Who would be the assistant to a bunch of highly-strung, highly-stressed, highly-intelligent, sometimes-arrogant investment bankers? Particularly at this moment in time when staff cutbacks mean assistants are expected to juggle multiple taskmasters and bankers themselves are under pressure to do more with less?
Meet the PAs (personal assistants) and EAs (executive assistants) to the bankers of this world. Many are as articulate – if not as highly qualified, as their bosses. Some are also possessed of wisdom beyond their status.
“I never wanted to be a trader,” says Claire Casey*, a PA who spent 20 years working on the trading floors of investment banks across the City of London before moving into the not-for-profit sector earlier this year. “If you work in trading, it’s short-lived. You start young and you work until you drop. You earn a lot of money and you burn out. I chose my lifestyle before the cash.”
Casey says it’s wrong to pigeon-hole all bankers as arrogant to work for. At worse, they’re more petulant than patronizing – prone to flying off the handle in toddler-style tantrums before returning placidly to their screens. “You do get the odd prima donna who puffs his chest out, but that’s inevitable on an 800 person floor,” she says. “The real problem is that they’re so highly strung that they get worked up over stupid things – ‘Where’s my pen?’ ‘My Blackberry won’t work!’ ‘Why isn’t my meeting room booked? They’ll come over and and throw a tantrum and then it will all be forgotten three minutes later.”
How do you deal with a banker-tantrum? Casey says she goes for a combination of implacability and efficiency. “While they’re ranting and moaning, I’ll get on and fix their problem. It’s not worth pushing back and antagonizing them when they’re accusing me of failing to book the meeting room they never asked for – it only makes it worse.”
The worst ‘secretarial’ role in an investment bank is an EA, says Julia Raphael*, another banking PA now working as an office manager for a London hedge fund. “If you’re an EA, you’re a secretary to the entire team,” Raphael says. “You have a whole group of people who want something yesterday and expect you to jump when they ask. If you’re a PA, you have only one boss and they tend to be more senior.”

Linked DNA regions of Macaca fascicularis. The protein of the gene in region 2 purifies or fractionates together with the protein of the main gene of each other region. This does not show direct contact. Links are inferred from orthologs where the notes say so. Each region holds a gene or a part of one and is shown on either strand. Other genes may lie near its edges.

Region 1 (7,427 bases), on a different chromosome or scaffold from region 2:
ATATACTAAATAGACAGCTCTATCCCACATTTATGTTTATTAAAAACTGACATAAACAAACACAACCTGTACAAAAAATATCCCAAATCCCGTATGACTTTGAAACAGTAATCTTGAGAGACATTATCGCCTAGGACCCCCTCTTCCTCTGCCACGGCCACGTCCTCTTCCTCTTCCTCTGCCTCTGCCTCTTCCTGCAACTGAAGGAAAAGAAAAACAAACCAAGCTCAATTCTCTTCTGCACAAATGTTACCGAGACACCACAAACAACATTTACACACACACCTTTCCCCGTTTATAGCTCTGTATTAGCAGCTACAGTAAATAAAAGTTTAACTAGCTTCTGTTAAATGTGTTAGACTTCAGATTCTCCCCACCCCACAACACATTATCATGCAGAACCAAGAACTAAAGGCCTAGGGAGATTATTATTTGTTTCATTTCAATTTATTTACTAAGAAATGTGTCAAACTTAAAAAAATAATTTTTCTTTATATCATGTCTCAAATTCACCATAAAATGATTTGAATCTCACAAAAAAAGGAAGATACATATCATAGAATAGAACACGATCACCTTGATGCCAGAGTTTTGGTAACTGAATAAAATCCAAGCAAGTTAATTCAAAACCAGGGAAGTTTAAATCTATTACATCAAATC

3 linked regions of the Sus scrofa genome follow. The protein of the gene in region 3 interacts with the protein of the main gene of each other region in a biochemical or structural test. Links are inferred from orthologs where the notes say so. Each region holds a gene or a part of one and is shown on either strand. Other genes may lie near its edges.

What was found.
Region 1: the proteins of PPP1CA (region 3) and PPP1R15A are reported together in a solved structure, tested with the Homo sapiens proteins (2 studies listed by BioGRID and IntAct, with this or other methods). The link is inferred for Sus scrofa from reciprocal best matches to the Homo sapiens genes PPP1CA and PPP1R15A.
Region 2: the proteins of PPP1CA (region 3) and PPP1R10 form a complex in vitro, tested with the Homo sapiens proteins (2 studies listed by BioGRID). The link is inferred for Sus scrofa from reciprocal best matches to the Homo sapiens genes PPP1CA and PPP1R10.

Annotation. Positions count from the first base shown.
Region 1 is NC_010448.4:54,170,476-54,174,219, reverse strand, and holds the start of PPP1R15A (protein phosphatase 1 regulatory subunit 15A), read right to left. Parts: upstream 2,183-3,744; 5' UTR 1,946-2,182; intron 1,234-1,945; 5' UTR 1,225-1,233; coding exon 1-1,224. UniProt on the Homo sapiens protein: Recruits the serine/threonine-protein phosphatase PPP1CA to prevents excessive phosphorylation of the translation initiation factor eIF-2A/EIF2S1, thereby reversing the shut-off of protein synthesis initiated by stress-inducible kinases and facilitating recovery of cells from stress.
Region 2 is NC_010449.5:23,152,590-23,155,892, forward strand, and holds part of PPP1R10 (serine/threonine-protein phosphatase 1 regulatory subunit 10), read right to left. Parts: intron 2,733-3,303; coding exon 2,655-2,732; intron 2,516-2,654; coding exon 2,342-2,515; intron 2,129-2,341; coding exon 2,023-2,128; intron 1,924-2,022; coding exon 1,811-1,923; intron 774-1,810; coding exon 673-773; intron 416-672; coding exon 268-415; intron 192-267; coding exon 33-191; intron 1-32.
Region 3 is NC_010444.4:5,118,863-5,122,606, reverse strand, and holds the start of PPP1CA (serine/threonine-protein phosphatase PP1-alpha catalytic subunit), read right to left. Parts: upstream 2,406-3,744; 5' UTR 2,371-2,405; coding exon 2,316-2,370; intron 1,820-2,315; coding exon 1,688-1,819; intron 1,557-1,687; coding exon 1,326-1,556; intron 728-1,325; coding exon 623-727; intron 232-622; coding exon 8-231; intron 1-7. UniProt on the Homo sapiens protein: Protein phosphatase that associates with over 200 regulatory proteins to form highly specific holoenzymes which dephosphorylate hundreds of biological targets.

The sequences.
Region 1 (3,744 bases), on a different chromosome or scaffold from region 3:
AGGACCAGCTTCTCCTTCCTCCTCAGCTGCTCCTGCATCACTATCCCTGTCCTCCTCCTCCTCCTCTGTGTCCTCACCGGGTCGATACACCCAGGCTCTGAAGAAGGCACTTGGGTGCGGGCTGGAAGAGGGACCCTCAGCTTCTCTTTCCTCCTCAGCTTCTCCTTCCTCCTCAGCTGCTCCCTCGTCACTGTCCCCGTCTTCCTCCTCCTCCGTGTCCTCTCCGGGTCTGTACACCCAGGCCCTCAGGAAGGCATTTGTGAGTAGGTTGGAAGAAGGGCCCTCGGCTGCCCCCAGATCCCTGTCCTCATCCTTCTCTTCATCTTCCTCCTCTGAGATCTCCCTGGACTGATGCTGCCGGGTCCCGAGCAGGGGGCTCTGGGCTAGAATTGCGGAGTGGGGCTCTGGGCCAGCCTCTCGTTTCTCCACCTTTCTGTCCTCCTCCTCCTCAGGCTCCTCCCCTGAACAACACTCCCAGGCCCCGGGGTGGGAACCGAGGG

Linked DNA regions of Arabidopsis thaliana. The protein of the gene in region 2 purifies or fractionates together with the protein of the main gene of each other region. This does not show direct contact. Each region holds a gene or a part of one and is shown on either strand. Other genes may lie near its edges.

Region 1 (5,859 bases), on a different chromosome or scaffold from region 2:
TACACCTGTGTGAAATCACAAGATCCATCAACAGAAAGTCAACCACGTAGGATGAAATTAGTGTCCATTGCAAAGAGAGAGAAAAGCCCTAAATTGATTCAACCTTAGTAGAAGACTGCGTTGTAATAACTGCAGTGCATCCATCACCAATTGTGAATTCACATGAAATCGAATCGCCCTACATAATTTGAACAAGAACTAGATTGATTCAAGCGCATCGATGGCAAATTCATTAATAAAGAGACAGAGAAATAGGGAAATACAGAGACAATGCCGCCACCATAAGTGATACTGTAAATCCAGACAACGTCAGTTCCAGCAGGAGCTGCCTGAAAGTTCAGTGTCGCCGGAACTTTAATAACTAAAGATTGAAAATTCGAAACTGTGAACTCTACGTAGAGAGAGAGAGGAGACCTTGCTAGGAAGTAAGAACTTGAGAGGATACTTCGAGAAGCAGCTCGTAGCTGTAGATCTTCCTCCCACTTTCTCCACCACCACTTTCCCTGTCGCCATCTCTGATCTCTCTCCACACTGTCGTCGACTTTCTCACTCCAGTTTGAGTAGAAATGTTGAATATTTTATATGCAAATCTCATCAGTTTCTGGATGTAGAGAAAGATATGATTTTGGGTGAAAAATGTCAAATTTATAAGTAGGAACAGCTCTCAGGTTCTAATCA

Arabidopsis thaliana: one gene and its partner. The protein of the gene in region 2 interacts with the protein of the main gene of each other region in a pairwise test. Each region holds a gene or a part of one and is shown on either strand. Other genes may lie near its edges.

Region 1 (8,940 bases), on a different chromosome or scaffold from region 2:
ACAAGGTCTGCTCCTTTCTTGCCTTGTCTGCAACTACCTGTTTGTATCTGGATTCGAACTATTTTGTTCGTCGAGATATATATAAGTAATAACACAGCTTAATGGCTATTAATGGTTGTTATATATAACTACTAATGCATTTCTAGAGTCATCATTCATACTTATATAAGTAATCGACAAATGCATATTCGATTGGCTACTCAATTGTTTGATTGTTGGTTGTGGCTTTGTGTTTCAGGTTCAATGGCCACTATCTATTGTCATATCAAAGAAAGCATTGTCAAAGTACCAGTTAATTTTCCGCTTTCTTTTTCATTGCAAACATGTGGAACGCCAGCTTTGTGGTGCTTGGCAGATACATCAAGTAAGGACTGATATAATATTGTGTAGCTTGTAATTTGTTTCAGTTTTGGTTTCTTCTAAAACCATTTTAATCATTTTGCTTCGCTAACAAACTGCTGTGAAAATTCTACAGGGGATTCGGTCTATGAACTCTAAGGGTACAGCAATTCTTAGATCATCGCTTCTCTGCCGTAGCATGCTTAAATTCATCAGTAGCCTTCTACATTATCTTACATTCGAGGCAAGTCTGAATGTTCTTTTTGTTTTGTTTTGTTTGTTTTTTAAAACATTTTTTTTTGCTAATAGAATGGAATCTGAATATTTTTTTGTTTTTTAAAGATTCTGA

How do you manage a barrage of mid-ranking bankers who all want help at once? “One of my skills is that I’m very calm,” says Raphael. “I stay very calm and speak to them politely and let them know what my schedule is and what they can expect.” It’s easier to work as a PA or EA in a hedge fund than an investment bank, she adds “In a hedge fund you get to know people on a more personal level and it’s much less stressful than banking.”
How do the (almost invariably female) PAs and EAs in banks cope with being around young males on elevated pay packages? Casey says it’s becoming more of a woman’s world (“Look at people like Nicola Horlick and Helena Morrissey”) but that she’s cultivated the kind of demeanour which prevents her from being patronised by 20-something old men. “Mostly, they wouldn’t dare be rude to me – I’ve been around too long. If they ask me to book a meeting room rudely, I’ll suggest they’ll do it themselves and often – although they’re very intelligent – they’re like children and don’t know how to do so.”
Banking PAs and EAs are paid well, with packages reaching £50k+ and assistants sometimes receiving a share of the bonus pool. Goldman Sachs paid ex-PA Joyti De Laurey a salary of £52k a year in 2002, when she famously stole £4m from her bosses at the bank. De Laurey was sent to prison but is now free and working for Prison Consultants, a consultancy which helps white collar criminals handle prison life.
“What I did was very wrong, but there’s an element of temptation to working in the City,” says De Laurey. “Everyone is there to make money – it’s what drives people. Even if you work as a PA, you get paid well,” she adds. “At Goldman everyone got a chunk of the bonus when the bank did well – from the MDs right down to the people in the post room.”
*Names have been changed.